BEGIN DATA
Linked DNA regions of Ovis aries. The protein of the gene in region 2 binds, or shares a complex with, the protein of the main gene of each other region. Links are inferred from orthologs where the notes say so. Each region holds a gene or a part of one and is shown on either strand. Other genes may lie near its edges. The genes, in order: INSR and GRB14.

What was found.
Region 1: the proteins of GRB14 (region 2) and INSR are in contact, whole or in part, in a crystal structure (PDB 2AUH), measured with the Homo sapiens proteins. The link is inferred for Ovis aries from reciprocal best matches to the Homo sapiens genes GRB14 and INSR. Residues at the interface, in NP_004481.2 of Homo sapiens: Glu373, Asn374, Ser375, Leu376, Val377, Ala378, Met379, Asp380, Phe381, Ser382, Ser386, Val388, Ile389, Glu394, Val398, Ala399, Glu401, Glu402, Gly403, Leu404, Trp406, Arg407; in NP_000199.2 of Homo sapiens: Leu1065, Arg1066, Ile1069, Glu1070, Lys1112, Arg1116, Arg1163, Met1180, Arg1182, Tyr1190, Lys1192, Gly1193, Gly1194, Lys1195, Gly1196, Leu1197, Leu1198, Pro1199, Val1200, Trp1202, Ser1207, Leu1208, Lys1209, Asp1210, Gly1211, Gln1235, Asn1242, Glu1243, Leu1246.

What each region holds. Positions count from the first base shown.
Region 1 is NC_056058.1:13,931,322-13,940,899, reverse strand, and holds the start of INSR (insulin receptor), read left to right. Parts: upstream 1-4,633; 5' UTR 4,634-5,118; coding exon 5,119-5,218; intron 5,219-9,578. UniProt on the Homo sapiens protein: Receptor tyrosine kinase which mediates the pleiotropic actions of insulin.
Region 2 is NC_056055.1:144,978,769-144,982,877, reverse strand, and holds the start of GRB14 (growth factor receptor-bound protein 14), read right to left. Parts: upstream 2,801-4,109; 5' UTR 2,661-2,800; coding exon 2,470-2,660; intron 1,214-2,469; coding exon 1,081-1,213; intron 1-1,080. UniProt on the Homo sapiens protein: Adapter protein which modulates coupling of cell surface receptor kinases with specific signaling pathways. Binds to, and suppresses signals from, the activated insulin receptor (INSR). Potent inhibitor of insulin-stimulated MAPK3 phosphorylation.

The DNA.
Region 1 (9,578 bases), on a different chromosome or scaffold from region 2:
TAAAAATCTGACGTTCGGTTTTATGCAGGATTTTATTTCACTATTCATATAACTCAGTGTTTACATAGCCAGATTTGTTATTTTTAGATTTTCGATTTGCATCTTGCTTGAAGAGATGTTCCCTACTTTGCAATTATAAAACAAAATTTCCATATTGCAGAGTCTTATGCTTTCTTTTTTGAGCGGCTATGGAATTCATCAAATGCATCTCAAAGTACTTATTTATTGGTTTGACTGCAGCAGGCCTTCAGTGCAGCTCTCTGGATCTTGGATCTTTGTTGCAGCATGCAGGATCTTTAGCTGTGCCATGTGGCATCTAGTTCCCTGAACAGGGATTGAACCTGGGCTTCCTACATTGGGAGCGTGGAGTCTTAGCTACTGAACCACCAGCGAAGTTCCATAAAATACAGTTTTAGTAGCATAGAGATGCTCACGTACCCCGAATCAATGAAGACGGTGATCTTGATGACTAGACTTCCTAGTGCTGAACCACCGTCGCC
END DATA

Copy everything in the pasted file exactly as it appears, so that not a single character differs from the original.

Linked DNA regions of Ovis aries. The protein of the gene in region 2 binds, or shares a complex with, the protein of the main gene of each other region. Links are inferred from orthologs where the notes say so. Each region holds a gene or a part of one and is shown on either strand. Other genes may lie near its edges. The genes, in order: INSR and GRB14.

What was found.
Region 1: the proteins of GRB14 (region 2) and INSR are in contact, whole or in part, in a crystal structure (PDB 2AUH), measured with the Homo sapiens proteins. The link is inferred for Ovis aries from reciprocal best matches to the Homo sapiens genes GRB14 and INSR. Residues at the interface, in NP_004481.2 of Homo sapiens: Glu373, Asn374, Ser375, Leu376, Val377, Ala378, Met379, Asp380, Phe381, Ser382, Ser386, Val388, Ile389, Glu394, Val398, Ala399, Glu401, Glu402, Gly403, Leu404, Trp406, Arg407; in NP_000199.2 of Homo sapiens: Leu1065, Arg1066, Ile1069, Glu1070, Lys1112, Arg1116, Arg1163, Met1180, Arg1182, Tyr1190, Lys1192, Gly1193, Gly1194, Lys1195, Gly1196, Leu1197, Leu1198, Pro1199, Val1200, Trp1202, Ser1207, Leu1208, Lys1209, Asp1210, Gly1211, Gln1235, Asn1242, Glu1243, Leu1246.

What each region holds. Positions count from the first base shown.
Region 1 is NC_056058.1:13,931,322-13,940,899, reverse strand, and holds the start of INSR (insulin receptor), read left to right. Parts: upstream 1-4,633; 5' UTR 4,634-5,118; coding exon 5,119-5,218; intron 5,219-9,578. UniProt on the Homo sapiens protein: Receptor tyrosine kinase which mediates the pleiotropic actions of insulin.
Region 2 is NC_056055.1:144,978,769-144,982,877, reverse strand, and holds the start of GRB14 (growth factor receptor-bound protein 14), read right to left. Parts: upstream 2,801-4,109; 5' UTR 2,661-2,800; coding exon 2,470-2,660; intron 1,214-2,469; coding exon 1,081-1,213; intron 1-1,080. UniProt on the Homo sapiens protein: Adapter protein which modulates coupling of cell surface receptor kinases with specific signaling pathways. Binds to, and suppresses signals from, the activated insulin receptor (INSR). Potent inhibitor of insulin-stimulated MAPK3 phosphorylation.

The DNA.
Region 1 (9,578 bases), on a different chromosome or scaffold from region 2:
TAAAAATCTGACGTTCGGTTTTATGCAGGATTTTATTTCACTATTCATATAACTCAGTGTTTACATAGCCAGATTTGTTATTTTTAGATTTTCGATTTGCATCTTGCTTGAAGAGATGTTCCCTACTTTGCAATTATAAAACAAAATTTCCATATTGCAGAGTCTTATGCTTTCTTTTTTGAGCGGCTATGGAATTCATCAAATGCATCTCAAAGTACTTATTTATTGGTTTGACTGCAGCAGGCCTTCAGTGCAGCTCTCTGGATCTTGGATCTTTGTTGCAGCATGCAGGATCTTTAGCTGTGCCATGTGGCATCTAGTTCCCTGAACAGGGATTGAACCTGGGCTTCCTACATTGGGAGCGTGGAGTCTTAGCTACTGAACCACCAGCGAAGTTCCATAAAATACAGTTTTAGTAGCATAGAGATGCTCACGTACCCCGAATCAATGAAGACGGTGATCTTGATGACTAGACTTCCTAGTGCTGAACCACCGTCGCC